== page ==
Date of Award
Master of Architecture
Gregor A. Kalas
Amy L. Neff, Katherine B. Ambroziak
In the fourth century, the Lateran Baptistery was sponsored by Constantine the Great; it is the first extant free-standing baptistery known from the Roman world. In the fifth century, Pope Sixtus III renovated the baptistery through a newly-emphasized spatial hierarchy and the appropriation of some of Rome's most cherished structural elements and decorating themes. The result was a unique space that created a dialogue with Roman memory for the specific function of the baptismal rite it hosted. This thesis will analyze the spatial and symbolic forms, and the baptism ritual to show Sixtus III’s interaction with the Roman tradition of memory making and preservation.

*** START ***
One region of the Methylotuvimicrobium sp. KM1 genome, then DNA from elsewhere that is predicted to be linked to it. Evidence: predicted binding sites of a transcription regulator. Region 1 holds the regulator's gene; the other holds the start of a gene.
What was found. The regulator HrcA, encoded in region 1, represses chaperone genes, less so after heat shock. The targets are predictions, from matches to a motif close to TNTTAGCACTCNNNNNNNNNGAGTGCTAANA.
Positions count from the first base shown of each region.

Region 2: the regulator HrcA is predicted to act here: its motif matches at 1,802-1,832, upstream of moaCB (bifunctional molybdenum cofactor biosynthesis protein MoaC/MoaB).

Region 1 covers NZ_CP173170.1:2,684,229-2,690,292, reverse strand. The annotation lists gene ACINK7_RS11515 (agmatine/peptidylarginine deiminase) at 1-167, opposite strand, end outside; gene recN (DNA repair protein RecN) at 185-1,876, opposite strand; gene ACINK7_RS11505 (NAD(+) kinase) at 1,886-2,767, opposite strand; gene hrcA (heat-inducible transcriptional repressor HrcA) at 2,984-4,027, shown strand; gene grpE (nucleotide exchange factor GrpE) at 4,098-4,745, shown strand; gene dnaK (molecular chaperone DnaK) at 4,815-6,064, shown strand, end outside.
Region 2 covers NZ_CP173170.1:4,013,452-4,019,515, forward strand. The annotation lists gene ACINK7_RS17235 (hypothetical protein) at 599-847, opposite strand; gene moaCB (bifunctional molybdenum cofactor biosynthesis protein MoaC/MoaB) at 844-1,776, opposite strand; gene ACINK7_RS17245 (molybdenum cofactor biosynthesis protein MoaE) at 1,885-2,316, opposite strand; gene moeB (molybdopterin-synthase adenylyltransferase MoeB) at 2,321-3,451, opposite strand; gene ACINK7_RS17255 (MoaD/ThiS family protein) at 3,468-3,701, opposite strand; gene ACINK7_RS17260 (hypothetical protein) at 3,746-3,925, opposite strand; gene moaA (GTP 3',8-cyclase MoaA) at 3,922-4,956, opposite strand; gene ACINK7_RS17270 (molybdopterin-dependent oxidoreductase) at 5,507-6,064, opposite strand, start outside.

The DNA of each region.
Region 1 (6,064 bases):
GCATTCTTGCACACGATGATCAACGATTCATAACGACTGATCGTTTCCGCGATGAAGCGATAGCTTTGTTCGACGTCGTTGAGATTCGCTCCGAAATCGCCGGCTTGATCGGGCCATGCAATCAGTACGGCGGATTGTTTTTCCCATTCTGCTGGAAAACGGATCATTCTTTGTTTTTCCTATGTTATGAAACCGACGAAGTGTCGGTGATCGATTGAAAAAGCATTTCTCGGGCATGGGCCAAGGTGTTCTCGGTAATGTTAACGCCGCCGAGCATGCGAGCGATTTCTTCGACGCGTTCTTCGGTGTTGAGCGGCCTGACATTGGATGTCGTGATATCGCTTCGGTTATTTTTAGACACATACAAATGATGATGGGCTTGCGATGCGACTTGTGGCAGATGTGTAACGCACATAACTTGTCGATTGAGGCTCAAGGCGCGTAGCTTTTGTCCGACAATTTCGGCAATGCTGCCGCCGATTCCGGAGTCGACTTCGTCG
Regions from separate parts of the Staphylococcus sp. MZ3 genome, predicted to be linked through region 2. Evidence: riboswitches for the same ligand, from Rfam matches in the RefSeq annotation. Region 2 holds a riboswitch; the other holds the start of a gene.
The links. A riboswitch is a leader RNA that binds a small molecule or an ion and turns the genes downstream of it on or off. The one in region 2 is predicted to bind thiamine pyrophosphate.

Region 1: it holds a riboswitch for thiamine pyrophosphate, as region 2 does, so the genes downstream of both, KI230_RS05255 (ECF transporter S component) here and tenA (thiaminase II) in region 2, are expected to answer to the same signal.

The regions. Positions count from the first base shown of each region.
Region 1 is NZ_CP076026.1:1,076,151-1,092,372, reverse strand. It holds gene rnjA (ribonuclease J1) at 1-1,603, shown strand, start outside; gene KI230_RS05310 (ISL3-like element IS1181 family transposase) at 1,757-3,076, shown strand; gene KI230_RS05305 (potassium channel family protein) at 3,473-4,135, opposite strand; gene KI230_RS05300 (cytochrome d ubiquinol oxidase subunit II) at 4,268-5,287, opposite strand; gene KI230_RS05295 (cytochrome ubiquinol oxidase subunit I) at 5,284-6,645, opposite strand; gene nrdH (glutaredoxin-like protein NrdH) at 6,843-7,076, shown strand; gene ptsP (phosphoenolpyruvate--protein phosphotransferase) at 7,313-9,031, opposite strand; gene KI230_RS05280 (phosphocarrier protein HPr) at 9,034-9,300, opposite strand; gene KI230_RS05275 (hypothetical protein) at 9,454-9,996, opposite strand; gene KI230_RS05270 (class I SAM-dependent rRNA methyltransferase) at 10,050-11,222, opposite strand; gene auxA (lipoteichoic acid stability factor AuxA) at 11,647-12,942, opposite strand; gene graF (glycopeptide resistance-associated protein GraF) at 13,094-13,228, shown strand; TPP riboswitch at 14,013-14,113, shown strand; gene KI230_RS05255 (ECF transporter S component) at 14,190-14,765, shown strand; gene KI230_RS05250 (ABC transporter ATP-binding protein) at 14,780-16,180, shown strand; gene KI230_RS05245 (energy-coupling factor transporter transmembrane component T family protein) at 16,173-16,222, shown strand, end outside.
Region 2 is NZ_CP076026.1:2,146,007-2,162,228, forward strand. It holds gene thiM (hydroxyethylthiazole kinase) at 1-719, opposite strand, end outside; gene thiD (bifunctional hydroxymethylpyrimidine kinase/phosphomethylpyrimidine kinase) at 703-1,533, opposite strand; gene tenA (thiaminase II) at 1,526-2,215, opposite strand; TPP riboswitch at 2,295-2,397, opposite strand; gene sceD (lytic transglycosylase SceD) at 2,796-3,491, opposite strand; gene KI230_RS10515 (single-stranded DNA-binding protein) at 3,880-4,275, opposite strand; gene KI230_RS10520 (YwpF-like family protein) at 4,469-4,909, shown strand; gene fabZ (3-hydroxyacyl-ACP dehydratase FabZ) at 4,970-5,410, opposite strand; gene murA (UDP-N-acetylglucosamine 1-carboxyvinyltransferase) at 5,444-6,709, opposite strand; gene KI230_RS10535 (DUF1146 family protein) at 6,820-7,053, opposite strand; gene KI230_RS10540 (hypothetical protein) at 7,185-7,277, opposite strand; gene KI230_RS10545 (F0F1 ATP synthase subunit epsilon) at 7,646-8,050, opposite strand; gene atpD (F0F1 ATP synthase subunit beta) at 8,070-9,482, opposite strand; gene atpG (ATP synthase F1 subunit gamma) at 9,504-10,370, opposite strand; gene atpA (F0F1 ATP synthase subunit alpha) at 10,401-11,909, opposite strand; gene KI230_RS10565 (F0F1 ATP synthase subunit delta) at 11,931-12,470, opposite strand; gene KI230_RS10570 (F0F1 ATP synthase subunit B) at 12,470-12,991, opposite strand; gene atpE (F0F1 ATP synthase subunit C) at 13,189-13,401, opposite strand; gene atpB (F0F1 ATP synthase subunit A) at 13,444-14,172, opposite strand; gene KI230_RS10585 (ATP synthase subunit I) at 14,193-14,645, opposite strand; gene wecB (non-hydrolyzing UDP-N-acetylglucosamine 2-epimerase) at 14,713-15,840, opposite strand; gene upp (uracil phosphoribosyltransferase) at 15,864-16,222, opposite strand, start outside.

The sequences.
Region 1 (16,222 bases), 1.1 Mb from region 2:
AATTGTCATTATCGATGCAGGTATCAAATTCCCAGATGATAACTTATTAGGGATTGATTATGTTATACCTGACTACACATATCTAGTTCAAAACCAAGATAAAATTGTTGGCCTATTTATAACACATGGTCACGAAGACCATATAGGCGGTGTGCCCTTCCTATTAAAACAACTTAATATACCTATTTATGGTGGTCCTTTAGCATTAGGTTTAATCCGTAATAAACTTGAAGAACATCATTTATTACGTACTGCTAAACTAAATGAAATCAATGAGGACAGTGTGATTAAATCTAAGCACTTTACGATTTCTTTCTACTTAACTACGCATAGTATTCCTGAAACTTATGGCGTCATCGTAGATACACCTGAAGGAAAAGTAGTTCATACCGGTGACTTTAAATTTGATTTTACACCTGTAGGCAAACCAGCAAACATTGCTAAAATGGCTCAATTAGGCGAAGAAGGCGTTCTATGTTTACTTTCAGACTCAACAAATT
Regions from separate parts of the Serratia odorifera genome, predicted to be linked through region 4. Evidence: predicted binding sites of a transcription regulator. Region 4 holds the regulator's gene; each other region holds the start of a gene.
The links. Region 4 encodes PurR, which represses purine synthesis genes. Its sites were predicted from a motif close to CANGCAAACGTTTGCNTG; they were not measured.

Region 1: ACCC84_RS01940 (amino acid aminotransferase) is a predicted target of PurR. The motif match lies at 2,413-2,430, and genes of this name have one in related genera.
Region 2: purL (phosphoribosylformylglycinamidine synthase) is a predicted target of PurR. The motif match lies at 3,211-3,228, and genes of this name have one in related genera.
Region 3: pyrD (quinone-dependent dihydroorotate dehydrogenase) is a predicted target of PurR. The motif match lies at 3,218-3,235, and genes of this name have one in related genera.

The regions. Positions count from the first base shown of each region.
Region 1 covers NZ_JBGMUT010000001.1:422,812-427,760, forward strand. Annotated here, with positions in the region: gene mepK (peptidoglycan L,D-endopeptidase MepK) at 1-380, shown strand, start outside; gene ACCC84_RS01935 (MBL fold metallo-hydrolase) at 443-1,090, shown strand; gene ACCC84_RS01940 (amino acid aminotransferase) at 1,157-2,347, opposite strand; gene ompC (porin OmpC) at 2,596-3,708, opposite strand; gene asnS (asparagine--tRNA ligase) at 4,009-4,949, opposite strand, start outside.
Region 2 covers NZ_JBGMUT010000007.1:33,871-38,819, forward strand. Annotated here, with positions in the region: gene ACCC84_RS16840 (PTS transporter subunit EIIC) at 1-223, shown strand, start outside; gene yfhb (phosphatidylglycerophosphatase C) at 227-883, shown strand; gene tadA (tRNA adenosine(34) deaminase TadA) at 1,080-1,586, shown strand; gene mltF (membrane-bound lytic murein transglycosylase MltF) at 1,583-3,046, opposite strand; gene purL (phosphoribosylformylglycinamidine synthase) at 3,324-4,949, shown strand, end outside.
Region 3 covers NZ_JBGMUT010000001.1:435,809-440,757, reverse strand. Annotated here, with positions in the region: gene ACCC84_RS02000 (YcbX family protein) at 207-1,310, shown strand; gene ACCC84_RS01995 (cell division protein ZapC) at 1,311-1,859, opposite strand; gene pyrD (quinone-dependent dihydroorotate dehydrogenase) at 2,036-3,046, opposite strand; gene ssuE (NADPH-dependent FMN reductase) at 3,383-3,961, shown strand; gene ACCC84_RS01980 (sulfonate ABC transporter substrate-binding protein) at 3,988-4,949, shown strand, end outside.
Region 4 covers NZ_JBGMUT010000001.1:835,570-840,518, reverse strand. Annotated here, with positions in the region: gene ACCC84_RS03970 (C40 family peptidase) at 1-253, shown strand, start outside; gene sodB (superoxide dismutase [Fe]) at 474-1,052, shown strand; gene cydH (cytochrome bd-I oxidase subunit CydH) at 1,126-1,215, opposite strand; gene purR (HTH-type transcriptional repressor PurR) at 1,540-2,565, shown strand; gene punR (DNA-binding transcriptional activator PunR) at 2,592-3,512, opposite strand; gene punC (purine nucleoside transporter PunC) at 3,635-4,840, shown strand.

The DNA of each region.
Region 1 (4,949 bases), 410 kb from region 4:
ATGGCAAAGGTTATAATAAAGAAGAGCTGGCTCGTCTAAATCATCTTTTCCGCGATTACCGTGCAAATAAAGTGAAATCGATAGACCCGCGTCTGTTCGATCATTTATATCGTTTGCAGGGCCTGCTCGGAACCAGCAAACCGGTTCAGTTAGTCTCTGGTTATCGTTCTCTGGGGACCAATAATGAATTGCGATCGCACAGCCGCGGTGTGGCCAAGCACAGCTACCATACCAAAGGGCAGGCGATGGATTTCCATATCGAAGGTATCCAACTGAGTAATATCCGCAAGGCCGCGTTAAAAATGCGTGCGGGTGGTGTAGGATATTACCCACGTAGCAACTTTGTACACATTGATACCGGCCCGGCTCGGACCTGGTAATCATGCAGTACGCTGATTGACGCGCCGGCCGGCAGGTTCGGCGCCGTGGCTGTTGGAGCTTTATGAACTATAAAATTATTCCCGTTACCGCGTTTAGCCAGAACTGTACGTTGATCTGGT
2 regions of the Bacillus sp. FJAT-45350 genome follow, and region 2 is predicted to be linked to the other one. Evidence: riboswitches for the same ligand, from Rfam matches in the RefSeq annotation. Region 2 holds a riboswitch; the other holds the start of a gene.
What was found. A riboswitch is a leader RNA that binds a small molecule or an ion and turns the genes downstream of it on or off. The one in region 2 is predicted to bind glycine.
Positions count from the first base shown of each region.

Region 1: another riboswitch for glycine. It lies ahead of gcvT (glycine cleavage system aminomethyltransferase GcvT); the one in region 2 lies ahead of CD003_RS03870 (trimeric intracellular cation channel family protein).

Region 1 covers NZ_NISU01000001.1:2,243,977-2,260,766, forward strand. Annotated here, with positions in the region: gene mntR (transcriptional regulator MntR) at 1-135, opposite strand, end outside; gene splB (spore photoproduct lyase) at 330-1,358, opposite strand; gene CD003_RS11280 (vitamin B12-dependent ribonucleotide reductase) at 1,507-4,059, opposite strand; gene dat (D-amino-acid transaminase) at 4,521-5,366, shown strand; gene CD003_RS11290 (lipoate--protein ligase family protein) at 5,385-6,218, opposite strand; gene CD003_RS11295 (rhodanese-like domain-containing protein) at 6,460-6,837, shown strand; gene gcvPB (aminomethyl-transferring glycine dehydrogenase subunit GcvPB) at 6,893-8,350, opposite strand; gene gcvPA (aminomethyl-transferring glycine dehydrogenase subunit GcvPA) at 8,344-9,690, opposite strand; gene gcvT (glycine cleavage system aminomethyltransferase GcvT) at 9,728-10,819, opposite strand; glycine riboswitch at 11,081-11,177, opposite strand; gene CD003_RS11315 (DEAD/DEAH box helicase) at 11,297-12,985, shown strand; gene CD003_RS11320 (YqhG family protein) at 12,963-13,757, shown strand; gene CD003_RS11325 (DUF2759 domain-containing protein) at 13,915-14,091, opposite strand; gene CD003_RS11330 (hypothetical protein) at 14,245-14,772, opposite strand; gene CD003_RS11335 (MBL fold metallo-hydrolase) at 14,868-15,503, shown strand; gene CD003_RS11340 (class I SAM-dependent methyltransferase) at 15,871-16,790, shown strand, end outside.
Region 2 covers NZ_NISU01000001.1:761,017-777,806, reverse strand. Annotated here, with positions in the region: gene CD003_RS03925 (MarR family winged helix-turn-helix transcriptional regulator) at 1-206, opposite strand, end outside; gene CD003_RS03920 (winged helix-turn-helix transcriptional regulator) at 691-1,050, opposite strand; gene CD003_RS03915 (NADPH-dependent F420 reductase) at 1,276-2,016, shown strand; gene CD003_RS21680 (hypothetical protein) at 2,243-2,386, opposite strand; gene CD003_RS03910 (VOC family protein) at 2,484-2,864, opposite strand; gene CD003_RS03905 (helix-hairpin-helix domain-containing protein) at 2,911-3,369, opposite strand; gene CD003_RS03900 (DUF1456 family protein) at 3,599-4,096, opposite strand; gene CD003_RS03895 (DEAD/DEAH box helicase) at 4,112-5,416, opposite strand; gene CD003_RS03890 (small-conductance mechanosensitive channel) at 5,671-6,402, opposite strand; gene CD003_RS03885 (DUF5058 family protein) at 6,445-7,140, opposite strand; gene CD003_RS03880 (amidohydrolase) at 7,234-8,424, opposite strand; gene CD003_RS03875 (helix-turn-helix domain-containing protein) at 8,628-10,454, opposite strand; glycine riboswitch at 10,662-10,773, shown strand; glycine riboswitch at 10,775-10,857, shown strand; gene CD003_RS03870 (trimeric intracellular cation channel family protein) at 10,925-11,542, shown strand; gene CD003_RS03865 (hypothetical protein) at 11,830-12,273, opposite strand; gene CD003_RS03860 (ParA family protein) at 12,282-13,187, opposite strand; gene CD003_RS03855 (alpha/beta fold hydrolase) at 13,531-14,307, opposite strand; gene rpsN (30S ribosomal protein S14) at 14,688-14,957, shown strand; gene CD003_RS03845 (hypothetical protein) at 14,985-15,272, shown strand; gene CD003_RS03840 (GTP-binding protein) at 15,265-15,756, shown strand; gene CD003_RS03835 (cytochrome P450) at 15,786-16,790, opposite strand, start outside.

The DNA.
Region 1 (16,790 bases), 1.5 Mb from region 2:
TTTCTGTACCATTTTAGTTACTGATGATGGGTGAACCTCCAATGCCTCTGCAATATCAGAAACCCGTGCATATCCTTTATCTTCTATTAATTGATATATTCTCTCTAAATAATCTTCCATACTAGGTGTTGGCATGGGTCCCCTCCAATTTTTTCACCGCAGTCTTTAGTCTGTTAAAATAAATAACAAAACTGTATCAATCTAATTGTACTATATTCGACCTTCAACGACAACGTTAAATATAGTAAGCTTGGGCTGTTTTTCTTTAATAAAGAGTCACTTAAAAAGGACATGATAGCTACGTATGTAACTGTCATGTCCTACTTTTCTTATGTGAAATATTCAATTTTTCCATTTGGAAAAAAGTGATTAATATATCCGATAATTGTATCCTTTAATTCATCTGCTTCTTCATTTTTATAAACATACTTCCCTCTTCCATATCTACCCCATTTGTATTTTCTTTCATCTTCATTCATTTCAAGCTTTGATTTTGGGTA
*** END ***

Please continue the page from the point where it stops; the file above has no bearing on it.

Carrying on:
The Lateran Baptistery’s reuse of spolia and ancient iconography themes demonstrate the implications of Sixtus’ action concerning the memories preserved within the baptistery. Therefore, the baptistery linked the creation of the experiential memory of the initiate with the recalled memory of imperial Rome—especially in connection with the baptistery’s founding patron.
Thayer, David Tyler, "The Lateran Baptistery: Memory, Space, and Baptism. " Master's Thesis, University of Tennessee, 2012.